Will a robot be the next great humanitarian?

GENEVA, Switzerland — Robert Richardson has a vision of the future: A long line of trucks wends its way through dangerous territory to bring critically needed supplies to a population in desperate need. What makes these trucks different is that they are guided by robots instead of human drivers.

Richardson, an expert on robotics at the University of Leeds, was briefing humanitarian agencies last summer at a seminar organized by the Humanitarian Futures Programme at Kings College in London. He admits that his vision might not be practical at the moment, but the horizon for robots is changing fast, and he is convinced that there should be a humanitarian component.

The military option, on the other hand, is already being explored. According to Richardson, the Pentagon’s Defense Advanced Research Projects Agency, better known as DARPA, hopes to have a third of the vehicles in the U.S. Army able to operate autonomously by 2015.

“The barriers are mainly financial at this stage,” he said. “All technology costs money.” But Richardson noted that the common automobile is fast turning into what might have been taken to be a robot several decades ago. “It is changing incrementally,” he says. “Rather than an entire autonomous vehicle, they are making individual parts of the car, such as the traction control, autonomous.”

For major disaster situations, a number of smaller robot vehicles are already showing promise. Draganfly, a Canadian company based in Saskatchewan, produces several light UAV (un-manned aerial vehicles) that can carry a small TV camera.

“It looks like a model helicopter,” said Richardson, “but it is more sophisticated. In a humanitarian emergency it could provide a quick aerial view of the surrounding area in order to see the condition of roads and where people are."

The Draganfly, which has just started commercial production, starts at around $15,000. The forensic department of the Ontario Provincial Police used one in a search for evidence in a homicide investigation in a remote area.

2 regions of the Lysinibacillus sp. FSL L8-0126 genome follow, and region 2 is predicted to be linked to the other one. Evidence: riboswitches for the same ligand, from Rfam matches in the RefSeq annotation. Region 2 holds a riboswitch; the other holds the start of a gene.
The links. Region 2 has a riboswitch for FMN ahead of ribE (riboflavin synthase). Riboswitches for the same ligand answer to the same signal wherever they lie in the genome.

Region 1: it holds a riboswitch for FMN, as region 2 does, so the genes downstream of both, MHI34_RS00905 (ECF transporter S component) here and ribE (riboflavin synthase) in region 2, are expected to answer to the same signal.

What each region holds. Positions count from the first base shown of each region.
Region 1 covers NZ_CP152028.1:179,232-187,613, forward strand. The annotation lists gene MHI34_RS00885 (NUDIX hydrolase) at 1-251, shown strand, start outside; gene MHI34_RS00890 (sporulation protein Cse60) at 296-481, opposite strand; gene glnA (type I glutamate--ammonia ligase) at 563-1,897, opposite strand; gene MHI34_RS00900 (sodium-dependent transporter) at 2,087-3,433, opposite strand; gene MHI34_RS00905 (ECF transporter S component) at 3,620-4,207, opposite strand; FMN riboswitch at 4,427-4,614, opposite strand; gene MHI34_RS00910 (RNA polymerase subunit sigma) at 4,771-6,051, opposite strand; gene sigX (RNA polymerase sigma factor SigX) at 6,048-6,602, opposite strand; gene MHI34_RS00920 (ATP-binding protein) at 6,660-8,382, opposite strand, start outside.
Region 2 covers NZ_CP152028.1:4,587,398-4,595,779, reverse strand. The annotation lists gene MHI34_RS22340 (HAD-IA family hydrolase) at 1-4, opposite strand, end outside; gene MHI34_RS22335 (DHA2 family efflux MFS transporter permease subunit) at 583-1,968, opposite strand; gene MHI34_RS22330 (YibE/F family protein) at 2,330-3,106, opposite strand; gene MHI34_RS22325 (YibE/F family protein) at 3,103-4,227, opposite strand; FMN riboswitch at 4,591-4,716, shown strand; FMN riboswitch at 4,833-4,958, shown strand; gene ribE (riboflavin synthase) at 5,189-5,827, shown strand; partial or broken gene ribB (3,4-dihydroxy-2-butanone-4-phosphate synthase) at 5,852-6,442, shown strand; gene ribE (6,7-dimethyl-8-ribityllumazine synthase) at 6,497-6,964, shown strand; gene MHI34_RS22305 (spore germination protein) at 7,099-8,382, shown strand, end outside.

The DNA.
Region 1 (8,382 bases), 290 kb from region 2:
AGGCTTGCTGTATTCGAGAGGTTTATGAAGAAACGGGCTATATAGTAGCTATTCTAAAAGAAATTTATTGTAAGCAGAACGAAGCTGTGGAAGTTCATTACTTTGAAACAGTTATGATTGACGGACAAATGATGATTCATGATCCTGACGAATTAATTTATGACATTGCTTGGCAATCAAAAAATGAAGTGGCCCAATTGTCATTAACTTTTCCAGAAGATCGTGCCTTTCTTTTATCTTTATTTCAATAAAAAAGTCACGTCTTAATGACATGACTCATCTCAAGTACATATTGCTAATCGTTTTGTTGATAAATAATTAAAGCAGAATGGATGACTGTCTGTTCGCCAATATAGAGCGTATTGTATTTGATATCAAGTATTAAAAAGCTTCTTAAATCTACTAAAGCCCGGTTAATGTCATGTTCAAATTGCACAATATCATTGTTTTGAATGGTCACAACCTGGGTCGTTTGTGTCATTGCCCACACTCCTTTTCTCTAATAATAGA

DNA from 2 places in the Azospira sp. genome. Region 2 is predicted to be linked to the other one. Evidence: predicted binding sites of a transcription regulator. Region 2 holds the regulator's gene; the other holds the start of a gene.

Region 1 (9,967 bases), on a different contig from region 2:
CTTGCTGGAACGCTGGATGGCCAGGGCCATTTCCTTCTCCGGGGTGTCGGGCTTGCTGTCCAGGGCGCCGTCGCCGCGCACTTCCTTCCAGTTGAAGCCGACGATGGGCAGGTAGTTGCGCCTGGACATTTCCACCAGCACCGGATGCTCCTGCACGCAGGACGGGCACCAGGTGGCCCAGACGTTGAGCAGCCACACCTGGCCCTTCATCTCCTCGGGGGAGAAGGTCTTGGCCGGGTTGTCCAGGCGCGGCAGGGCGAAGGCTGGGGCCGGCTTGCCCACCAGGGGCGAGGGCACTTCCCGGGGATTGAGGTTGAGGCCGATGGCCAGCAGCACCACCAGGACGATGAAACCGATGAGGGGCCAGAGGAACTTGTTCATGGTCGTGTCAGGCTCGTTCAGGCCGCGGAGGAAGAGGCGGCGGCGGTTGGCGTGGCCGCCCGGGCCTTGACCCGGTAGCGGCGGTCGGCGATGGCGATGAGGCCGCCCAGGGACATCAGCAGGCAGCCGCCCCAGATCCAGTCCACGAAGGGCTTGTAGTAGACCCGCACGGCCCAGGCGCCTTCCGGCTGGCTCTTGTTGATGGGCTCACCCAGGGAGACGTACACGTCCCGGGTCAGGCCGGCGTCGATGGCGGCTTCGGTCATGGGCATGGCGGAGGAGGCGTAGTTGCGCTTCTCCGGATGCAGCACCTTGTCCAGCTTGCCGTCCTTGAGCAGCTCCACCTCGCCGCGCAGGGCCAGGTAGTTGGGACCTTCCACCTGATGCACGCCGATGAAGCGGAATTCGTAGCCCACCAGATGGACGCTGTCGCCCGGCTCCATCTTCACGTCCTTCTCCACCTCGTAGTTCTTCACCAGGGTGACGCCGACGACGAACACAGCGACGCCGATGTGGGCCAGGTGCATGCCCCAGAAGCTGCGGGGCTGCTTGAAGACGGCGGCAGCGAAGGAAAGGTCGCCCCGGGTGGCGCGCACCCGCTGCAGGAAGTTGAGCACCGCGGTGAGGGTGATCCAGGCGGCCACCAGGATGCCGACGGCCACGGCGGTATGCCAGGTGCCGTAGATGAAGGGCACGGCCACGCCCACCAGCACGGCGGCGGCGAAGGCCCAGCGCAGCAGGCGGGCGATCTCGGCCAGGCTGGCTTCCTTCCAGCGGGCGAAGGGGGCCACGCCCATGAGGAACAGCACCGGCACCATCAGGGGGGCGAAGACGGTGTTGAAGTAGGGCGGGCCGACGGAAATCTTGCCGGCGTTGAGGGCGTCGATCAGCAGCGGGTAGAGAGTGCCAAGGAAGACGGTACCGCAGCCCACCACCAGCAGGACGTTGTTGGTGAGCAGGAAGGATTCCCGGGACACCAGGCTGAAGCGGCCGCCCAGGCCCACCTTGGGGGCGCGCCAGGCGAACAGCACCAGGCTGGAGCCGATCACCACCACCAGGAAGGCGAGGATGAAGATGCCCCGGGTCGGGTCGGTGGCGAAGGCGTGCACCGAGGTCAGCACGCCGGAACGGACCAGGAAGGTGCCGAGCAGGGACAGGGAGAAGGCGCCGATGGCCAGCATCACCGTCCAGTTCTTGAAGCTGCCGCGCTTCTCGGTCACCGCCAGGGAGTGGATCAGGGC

Robin Murphy, a U.S. scientist working on humanitarian robots at Texas A&M University, is developing a system that uses very small helicopter-borne cameras to photograph a disaster area and then feed the data into a computer program called “Rubble Viewer.” The different images are then synthesized into a 3-D model, which enables rescue workers to immediately visualize the entire scene and determine where survivors are likely to be found. The rubble viewer project has been using a series of extremely small multi-rotor UAVs produced by Air Robot, based in Germany.

Murphy also runs the Center for Robot-Assisted Search and Rescue (CRASR), which maintains a rapid response team already equipped with a number of specialized robots for search and rescue work.

Apart from aerial surveillance, miniaturized robots have a promising future clawing their way through rubble in order to reach victims trapped by debris after an earthquake or building collapse. Richardson pointed out in his talk that early attempts to use robots after the 9/11 attacks ran into trouble when loose debris blocked their path or they proved too bulky to get very far.

Considerable progress has been made since then and the current generation is beginning to resemble a menagerie of mechanical snakes or caterpillars, agile enough to carry a miniature television camera deep inside a damaged building. The University of Michigan has developed a caterpillar-like robot, called the omnitread-4, which can move through a hole that is only 4 inches in diameter, and can then climb straight up a tiny crawl space. Another robot that Richardson’s group is working on resembles a mechanical mole, and has powerful claws that can push rubble aside.

Convincing the humanitarian world to invest in equipment as expensive as robots might not be easy. “The justification for buying equipment rather than medical supplies might be a little blurred,” Richardson said, “but you have to balance the cost of the equipment against the value of someone’s life.”

“The idea is to get people involved in humanitarian issues to start thinking about these things,” he said. “We are trying to open doors.”

Rosie Oglesby, programme coordinator for the Humanitarian Futures Programme, which hosted Richardson’s seminar in London, said that the idea at this stage is to get humanitarian policy makers together with the latest scientific developments.

“What we are trying to do,” she said, “is to open the planning horizon. It is more about thinking what’s out there on the horizon, and what ought to be on your radar. We’re opening a dialogue. These organizations need to be able to engage with the experts.”